Princeton DNA analysis finds New York animal was a wolf

gray wolf
File photo of a gray wolf, Canis lupus. Photo courtesy of US Fish and Wildlife Service/J&K Hollingsworth

DEC releases its genetic report

By Mike Lynch

A Princeton University DNA examination found a canid killed by a hunter near Cooperstown was a gray wolf.

This is the second independent test that has come to this conclusion regarding an 85-pound canid killed in December. The Princeton results contrast with findings from the lab hired by the state Department of Environmental Conservation and arrive days after 38 individuals from state and national organizations wrote to the DEC urging action to protect wolves that are potentially living in New York State or dispersing here.

“What the DEC needs to do based upon this second confirmation is that they need to do more to educate people across New York that wolves are coming into the state, and the wolves that come into the state are entitled to the protections under the Endangered Species Act,” said Peter Bauer, executive director of Protect the Adirondacks.

Wildlife advocates have called for the DEC to revise and restrict coyote hunting regulations, in addition to educating hunters about wolves and coyotes. There are no limits on how many coyotes hunters kill during the season that runs 24 hours per day from October 1 to March 26. Wolf advocates say hunters may be killing wolves that are misidentified as coyotes.

Bauer also said the DEC should release specifics about the test it had performed by the Wildlife Genetics Institute at East Stroudsburg University in Pennsylvania. DEC has said that analysis determined the animal to be “closely identified as an eastern coyote,” with a mix of coyote, wolf, and dog genetics.

The Explorer submitted a Freedom of Information Law request for that report in August and Bauer said Protect submitted a request shortly after the first test results were released in July. The state provided the Explorer with a copy of the report Wednesday afternoon.

The report, which can be found above, determined the animal to be an eastern coyote, “a natural hybrid of wolves.” It determined that the canid’s maternal lineage was 99.9 percent coyote. However, it found that the animal was 65.2% wolf and 34.8% coyote.

Wolves disappeared from New York State around 1900 due to habitat loss and because they were targeted by hunters and bounties. At least two dead wolves have been found here over the years, including one in the southern Adirondacks in 2001 and one in Sterling in 2005. Both were killed by hunters.

They are now listed as an endangered species in New York based on their historical presence. People are not allowed to kill them without a permit. DEC has said they don’t anticipate pursuing charges against the Central New York hunter, who has remained anonymous. Wolves are also protected by federal policies.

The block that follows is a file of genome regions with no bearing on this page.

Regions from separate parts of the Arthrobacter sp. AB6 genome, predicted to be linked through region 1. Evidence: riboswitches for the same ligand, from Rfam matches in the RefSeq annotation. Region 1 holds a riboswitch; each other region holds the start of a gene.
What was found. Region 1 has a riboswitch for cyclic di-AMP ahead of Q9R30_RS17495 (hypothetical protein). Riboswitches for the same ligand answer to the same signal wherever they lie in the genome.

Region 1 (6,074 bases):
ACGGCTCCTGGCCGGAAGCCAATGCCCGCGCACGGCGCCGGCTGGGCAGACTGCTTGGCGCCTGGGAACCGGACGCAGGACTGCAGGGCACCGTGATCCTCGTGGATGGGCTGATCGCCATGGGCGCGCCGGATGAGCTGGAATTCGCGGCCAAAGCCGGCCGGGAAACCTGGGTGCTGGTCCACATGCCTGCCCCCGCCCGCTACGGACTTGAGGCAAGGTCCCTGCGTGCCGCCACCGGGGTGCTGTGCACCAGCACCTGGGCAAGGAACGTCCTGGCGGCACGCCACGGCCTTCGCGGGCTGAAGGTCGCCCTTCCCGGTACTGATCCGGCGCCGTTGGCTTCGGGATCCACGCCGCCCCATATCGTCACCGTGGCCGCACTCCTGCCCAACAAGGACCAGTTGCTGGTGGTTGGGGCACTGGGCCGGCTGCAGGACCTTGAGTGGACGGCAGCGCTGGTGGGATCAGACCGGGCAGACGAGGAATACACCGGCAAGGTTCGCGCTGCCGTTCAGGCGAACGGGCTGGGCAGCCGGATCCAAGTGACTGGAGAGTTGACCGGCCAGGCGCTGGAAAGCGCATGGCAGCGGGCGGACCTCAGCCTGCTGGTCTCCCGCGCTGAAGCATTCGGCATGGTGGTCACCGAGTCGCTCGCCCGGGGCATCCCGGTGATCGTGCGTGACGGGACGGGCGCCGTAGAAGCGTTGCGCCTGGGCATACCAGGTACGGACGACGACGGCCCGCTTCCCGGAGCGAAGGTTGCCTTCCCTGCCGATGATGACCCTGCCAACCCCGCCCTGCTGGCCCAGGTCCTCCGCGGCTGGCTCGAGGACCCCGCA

Wolf populations exist north of New York state in Canada and to the west in Michigan and Wisconsin. They are found in 11 states overall.

Wolves, which disperse to start their own packs, have been known to travel hundreds of miles in search of new territory.

A species assessment conducted by the DEC has determined that the Adirondack Park has 6,000 square miles of suitable habitat for the wolf.

In July, the Natural Resources DNA Profiling & Forensic Center at Trent University in Ontario released its genetic analysis of the Central New York wolf and found the animal to be 98% gray wolf.

The Trent University analysis determined the animal was 52.6% Great Lakes wolf, 34.5% Northwest Territories wolf and 10.9% eastern wolf. The remaining 2% was a mix of coyote and dog genes.

The Princeton analysis determined the animal to be 96.2% Great Lakes gray wolf, 1.6% gray wolf, and 1.4% eastern wolf. Dog and coyote DNA made up less than 1% each.

These results aren’t last on this animal. DEC has also submitted a sample from this canid to the Princeton lab for genetic testing and expects results in early October. The department has told the Explorer it plans to do further testing on the animal to determine if it is wild or captive should its test identify the animal as a wolf.

Tissue samples used in this latest test were submitted by Joe Butera, who heads the nonprofit Northeastern Ecological Recovery Society, on behalf of several organizations that have banded together over this cause.

“Apex predator populations are crucial to healthy ecosystems,” states the recent letter to DEC. “The absence of highly interactive species that are key to maintaining habitat and other natural functions, such as wolves and cougars, has left a functional void in our ecosystems that has degraded overall environmental quality.”